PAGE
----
In the next five years, nearly 40% of the nation's energy workforce may be eligible for retirement or leave their jobs due to attrition. As a result, the energy industry is developing programs to attract and train new workers for energy-related generation, transmission and distribution careers.
Utilities are demanding quality job candidates as they prepare to face a labor shortage. Our industry must replace these trusted, diligent and able employees with others who also can do the job of keeping the lights on. This is where America's veterans come in.
Thousands of skilled jobs will be available in the next five to 10 years. Utilities can help repay veterans for their service by hiring them for these open positions.
The cultures of the military and utilities are naturally compatible, and many of the skills that U.S. veterans possess are a good fit for the energy industry. For example, veterans have a strong work ethic and often have high risk awareness, safety consciousness, civic-mindedness and discipline.
Addressing High Unemployment Rates
Our returning troops face a 12% overall unemployment rate if they have left military service in the past decade. This is 3% higher than the national unemployment rate. Males 18 to 24 years old must contend with a 27% unemployment rate when they transition from military service. In 2010 alone, the federal government paid US$882 million in unemployment benefits to newly discharged servicemen and servicewomen.
This describes a situation that goes well beyond unacceptable. It is a national disgrace. And this is the moral case for Troops to Energy Jobs, a two-year program piloted by five utilities: American Electric Power, Arizona Public Service Co., Pacific Gas & Electric, Southern Company and Dominion.
This program aims to foster collaboration between the energy industry and the U.S. armed services. This will allow job recruiters to be able to identify veterans' current training and pinpoint what additional skills are needed for certain energy careers. The goal is to speed up — and streamline — the process of moving from the front lines to the line worker. Veterans can then successfully trade a helmet for a hardhat.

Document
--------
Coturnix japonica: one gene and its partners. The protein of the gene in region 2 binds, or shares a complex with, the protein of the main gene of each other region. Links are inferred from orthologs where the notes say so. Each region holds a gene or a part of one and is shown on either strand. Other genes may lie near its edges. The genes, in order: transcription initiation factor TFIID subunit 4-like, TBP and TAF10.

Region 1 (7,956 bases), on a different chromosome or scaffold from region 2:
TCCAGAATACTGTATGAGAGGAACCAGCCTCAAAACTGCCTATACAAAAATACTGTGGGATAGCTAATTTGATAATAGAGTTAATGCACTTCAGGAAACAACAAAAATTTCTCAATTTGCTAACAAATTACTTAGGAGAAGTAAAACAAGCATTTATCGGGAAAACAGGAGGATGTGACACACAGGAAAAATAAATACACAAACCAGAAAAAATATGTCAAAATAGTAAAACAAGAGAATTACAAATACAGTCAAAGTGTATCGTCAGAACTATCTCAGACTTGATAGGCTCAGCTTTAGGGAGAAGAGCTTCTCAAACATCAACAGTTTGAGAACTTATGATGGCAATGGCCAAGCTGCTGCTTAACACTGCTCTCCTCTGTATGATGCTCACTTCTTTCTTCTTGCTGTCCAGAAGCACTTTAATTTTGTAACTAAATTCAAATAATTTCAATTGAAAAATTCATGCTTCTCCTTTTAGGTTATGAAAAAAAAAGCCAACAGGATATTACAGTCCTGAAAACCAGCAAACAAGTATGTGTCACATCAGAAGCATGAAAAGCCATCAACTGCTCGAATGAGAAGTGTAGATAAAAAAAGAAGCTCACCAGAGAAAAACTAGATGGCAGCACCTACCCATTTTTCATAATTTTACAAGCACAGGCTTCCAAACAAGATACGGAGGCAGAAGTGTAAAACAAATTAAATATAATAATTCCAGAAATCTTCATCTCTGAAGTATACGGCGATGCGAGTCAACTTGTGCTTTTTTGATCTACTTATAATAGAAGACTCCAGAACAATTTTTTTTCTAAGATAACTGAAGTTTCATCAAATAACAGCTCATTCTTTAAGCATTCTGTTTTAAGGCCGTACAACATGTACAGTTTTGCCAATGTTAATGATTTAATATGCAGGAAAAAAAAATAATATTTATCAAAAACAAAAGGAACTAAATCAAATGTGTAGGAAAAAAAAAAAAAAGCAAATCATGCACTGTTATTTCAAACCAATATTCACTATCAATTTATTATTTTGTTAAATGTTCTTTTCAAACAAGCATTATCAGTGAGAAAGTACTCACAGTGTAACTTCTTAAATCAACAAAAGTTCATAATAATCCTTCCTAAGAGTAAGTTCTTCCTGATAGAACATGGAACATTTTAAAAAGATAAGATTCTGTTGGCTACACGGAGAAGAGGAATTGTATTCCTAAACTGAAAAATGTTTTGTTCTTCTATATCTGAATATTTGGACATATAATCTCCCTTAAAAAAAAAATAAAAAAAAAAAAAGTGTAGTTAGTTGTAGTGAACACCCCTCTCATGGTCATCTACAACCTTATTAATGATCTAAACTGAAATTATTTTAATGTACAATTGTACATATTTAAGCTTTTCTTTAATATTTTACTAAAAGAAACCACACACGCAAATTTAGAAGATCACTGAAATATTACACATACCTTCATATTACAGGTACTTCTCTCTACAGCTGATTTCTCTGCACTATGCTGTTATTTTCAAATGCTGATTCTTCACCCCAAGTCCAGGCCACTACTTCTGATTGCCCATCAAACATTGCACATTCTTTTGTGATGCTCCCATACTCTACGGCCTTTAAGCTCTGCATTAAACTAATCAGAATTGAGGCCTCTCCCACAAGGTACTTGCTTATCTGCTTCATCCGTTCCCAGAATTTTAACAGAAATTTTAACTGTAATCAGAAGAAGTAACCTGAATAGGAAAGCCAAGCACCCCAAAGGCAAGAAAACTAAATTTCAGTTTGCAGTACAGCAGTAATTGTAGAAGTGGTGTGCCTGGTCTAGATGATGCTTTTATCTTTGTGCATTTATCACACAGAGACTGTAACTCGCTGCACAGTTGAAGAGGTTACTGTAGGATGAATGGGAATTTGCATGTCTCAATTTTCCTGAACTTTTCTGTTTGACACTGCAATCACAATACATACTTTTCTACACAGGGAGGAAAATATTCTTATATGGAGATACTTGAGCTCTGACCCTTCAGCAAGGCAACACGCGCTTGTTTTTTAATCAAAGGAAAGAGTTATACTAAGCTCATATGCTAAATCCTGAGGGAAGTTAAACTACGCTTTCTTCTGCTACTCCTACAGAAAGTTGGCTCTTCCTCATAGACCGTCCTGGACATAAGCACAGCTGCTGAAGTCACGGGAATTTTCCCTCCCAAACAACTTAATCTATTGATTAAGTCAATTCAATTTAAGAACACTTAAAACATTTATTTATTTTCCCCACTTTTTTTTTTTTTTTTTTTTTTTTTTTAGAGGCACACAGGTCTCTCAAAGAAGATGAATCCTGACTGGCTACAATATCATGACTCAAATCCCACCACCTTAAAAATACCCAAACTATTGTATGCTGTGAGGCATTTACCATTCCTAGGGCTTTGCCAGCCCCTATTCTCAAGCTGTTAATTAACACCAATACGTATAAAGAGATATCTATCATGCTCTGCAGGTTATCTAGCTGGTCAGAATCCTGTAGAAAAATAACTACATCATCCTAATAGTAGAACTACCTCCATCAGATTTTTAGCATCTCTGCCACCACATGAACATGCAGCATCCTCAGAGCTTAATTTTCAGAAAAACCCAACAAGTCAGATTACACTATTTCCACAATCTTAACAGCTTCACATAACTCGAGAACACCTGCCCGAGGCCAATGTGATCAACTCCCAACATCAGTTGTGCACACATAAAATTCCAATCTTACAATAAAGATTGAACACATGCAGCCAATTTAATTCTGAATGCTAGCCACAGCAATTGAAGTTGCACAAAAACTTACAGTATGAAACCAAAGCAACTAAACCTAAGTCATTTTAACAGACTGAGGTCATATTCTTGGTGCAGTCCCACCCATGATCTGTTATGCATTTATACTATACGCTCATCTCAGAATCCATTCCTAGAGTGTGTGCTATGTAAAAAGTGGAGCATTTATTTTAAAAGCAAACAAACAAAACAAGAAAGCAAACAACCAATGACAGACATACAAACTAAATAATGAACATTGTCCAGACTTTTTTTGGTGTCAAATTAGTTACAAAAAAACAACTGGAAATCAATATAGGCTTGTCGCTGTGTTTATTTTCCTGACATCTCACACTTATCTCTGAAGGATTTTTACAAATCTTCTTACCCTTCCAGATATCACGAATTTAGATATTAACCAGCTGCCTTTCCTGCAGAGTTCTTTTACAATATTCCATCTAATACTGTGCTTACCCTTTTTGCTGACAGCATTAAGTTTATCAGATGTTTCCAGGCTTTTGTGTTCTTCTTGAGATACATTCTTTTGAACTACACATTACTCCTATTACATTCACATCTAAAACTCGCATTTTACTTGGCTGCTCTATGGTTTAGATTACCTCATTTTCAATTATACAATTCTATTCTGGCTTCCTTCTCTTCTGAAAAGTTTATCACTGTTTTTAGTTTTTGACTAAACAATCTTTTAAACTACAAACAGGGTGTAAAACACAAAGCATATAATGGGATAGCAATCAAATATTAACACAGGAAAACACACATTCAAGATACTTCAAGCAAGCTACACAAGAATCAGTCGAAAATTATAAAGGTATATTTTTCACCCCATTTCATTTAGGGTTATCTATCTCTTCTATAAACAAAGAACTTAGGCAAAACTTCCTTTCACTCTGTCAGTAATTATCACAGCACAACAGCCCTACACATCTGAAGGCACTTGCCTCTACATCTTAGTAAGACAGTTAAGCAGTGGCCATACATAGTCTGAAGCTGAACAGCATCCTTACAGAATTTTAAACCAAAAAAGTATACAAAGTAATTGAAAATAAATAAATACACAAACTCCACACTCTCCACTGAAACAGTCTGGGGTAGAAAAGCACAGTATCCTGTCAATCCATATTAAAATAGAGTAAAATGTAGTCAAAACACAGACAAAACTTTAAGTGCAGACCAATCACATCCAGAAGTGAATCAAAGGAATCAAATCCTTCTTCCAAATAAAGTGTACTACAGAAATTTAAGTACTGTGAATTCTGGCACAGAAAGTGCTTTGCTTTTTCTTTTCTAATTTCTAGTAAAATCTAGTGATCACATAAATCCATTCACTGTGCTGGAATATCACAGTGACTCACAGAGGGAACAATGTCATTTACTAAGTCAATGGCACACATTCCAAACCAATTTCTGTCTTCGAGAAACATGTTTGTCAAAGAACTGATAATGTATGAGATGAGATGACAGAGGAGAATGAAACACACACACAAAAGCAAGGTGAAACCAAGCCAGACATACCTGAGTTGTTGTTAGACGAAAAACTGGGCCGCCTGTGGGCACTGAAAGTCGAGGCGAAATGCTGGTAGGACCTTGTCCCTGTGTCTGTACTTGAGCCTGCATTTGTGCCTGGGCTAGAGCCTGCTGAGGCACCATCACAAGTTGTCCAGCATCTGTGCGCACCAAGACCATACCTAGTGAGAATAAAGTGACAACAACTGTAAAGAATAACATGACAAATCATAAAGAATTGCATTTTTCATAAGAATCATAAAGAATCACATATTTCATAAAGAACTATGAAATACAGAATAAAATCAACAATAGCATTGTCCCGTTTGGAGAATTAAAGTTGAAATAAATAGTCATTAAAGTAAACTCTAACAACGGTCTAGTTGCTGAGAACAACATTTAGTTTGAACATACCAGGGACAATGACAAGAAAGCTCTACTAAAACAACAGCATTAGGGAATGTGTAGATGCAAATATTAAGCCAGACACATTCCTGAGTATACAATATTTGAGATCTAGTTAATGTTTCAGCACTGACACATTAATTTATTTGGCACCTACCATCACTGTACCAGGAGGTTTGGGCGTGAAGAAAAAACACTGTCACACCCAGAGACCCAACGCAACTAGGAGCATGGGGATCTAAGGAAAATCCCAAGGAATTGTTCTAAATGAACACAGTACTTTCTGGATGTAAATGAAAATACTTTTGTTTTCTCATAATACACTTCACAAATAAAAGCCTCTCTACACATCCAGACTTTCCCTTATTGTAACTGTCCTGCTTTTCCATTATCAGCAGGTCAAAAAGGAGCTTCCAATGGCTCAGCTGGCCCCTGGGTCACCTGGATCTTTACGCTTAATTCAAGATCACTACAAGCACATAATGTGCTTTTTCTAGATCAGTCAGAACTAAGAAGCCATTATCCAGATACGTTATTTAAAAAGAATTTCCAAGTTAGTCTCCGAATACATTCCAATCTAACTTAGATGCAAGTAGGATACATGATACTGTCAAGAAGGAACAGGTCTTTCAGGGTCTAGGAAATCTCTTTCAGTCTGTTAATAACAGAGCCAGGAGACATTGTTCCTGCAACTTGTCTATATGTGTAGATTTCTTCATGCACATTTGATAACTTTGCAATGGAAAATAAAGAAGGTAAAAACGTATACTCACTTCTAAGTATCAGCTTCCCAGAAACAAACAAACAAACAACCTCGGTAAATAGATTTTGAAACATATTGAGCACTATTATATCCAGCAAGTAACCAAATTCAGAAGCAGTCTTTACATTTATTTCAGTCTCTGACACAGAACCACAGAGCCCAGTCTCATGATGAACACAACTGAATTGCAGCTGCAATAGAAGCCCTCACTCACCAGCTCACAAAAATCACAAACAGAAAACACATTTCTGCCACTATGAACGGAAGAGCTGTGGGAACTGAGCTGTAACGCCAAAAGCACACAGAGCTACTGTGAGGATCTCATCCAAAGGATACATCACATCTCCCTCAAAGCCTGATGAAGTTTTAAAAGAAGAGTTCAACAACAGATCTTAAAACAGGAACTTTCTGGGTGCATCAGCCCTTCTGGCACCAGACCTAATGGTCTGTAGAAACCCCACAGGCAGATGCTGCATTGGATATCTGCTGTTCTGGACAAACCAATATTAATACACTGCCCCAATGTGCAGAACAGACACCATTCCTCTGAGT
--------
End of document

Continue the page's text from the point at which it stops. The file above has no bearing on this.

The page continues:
Business Benefits of Hiring Veterans
There is also an equally strong business case for seeking to place veterans in energy jobs. The Obama administration has acknowledged the job needs of our veterans by offering a $9,600 tax credit to companies for each unemployed veteran they hire.
Former servicemen and servicewomen can also help utility companies to provide reliable service. Utilities' national security, national defense, technology and technological innovation, and economic growth all depend on efficient and reliable operation of their power stations and power grid.
Americans take it for granted that the lights will come on each time they flip the switch and that their homes will be warm on cold winter nights. But without the work of skilled, dedicated power station and gas pipeline operators, line workers, technicians, engineers, pipefitters, pipelayers and welders, utilities could not meet these critical needs and provide many modern conveniences.
Recognizing the serious workforce challenge, the Edison Electric Institute, the American Gas Association, the Nuclear Energy Institute, unions, contractors and cooperatives formed a non-profit consortium of gas and electric utilities five years ago. The Center for Energy Workforce Development (CEWD) is preparing for the looming worker shortage at America's utilities. Its mission is simple: “Build the alliances, processes and tools to develop tomorrow's energy workforce.”
According to the U.S. Department of Veterans Affairs, between 190,000 to 200,000 active duty personnel will separate from the military annually over the next quarter century. In response, Troops to Energy Jobs has been designed to establish an ongoing process of outreach, recruiting, education and training to create a roadmap for military personnel to transition from the service into civilian energy careers. These jobs are well-paying, highly skilled and technically difficult. While military training provides many tools, we cannot expect our veterans to walk directly into a job as a line worker or technician.
Troops to Energy Jobs strives to develop career pathways efficiently and make use of the extensive training already acquired by our veterans and offer the additional credentials they need to succeed in the energy sector. Those separating from the military can fill crucial, rewarding jobs, while continuing to defend U.S. national interests, economic vitality and the American way of life.
Thomas F. Farrell, II is the chairman of Edison Electric Institute and chairman, president and CEO of Dominion. He grew up on Army installations, and three generations of his family have served in the military, including his uncle, who sacrificed his life in World War II.